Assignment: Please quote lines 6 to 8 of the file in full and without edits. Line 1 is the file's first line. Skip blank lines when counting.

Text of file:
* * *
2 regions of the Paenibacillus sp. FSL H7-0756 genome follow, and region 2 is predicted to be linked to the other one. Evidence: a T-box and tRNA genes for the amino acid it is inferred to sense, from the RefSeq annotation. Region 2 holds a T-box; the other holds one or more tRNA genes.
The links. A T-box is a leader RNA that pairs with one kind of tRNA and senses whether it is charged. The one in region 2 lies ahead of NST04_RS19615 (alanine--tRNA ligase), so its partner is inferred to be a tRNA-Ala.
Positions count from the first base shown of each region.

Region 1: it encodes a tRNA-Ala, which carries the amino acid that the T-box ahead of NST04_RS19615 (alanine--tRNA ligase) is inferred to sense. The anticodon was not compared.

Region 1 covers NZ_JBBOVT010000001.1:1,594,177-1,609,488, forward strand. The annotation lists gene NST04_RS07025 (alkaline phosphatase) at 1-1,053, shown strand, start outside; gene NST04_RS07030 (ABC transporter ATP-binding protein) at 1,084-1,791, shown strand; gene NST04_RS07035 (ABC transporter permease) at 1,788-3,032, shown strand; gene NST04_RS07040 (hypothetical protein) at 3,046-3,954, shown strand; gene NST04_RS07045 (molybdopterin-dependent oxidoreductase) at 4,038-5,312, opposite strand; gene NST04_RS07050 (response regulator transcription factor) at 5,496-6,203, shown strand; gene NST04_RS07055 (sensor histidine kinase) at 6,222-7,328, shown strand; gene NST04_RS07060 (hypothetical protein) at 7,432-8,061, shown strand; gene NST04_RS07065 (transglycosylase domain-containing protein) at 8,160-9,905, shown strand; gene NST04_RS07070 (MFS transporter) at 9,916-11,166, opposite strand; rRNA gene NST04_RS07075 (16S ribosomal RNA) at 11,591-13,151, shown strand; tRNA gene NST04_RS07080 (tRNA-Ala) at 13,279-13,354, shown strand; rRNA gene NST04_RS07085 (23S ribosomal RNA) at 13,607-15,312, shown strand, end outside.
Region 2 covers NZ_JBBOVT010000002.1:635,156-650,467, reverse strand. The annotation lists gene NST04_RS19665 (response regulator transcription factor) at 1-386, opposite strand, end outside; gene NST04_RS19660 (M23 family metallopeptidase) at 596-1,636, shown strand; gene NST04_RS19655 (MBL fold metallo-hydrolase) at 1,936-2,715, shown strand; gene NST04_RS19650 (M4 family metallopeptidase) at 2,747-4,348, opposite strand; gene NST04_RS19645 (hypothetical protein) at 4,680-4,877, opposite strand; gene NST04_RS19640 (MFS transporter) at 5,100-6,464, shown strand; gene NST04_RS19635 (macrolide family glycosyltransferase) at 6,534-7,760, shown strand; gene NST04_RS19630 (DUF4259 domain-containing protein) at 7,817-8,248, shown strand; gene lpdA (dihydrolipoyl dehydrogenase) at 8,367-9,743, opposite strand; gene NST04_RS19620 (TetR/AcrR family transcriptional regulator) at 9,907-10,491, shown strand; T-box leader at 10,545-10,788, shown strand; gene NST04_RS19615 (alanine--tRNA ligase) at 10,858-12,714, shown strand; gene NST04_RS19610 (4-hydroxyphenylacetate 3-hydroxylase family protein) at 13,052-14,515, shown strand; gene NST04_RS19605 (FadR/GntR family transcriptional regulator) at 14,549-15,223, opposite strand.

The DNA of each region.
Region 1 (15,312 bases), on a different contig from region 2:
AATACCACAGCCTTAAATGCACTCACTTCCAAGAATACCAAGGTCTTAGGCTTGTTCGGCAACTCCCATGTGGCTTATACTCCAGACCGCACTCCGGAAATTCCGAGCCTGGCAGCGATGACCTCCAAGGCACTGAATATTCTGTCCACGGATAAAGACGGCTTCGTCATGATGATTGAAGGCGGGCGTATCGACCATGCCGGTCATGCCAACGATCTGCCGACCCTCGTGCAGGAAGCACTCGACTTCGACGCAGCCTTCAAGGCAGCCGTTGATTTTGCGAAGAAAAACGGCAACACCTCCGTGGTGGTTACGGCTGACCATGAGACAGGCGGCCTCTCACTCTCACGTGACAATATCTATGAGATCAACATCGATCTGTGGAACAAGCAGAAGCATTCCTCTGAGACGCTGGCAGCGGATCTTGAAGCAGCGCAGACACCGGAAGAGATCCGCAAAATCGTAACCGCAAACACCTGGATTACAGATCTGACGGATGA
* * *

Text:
Region 2 covers NZ_JBBOVT010000002.1:635,156-650,467, reverse strand. The annotation lists gene NST04_RS19665 (response regulator transcription factor) at 1-386, opposite strand, end outside; gene NST04_RS19660 (M23 family metallopeptidase) at 596-1,636, shown strand; gene NST04_RS19655 (MBL fold metallo-hydrolase) at 1,936-2,715, shown strand; gene NST04_RS19650 (M4 family metallopeptidase) at 2,747-4,348, opposite strand; gene NST04_RS19645 (hypothetical protein) at 4,680-4,877, opposite strand; gene NST04_RS19640 (MFS transporter) at 5,100-6,464, shown strand; gene NST04_RS19635 (macrolide family glycosyltransferase) at 6,534-7,760, shown strand; gene NST04_RS19630 (DUF4259 domain-containing protein) at 7,817-8,248, shown strand; gene lpdA (dihydrolipoyl dehydrogenase) at 8,367-9,743, opposite strand; gene NST04_RS19620 (TetR/AcrR family transcriptional regulator) at 9,907-10,491, shown strand; T-box leader at 10,545-10,788, shown strand; gene NST04_RS19615 (alanine--tRNA ligase) at 10,858-12,714, shown strand; gene NST04_RS19610 (4-hydroxyphenylacetate 3-hydroxylase family protein) at 13,052-14,515, shown strand; gene NST04_RS19605 (FadR/GntR family transcriptional regulator) at 14,549-15,223, opposite strand.

The DNA of each region.
Region 1 (15,312 bases), on a different contig from region 2: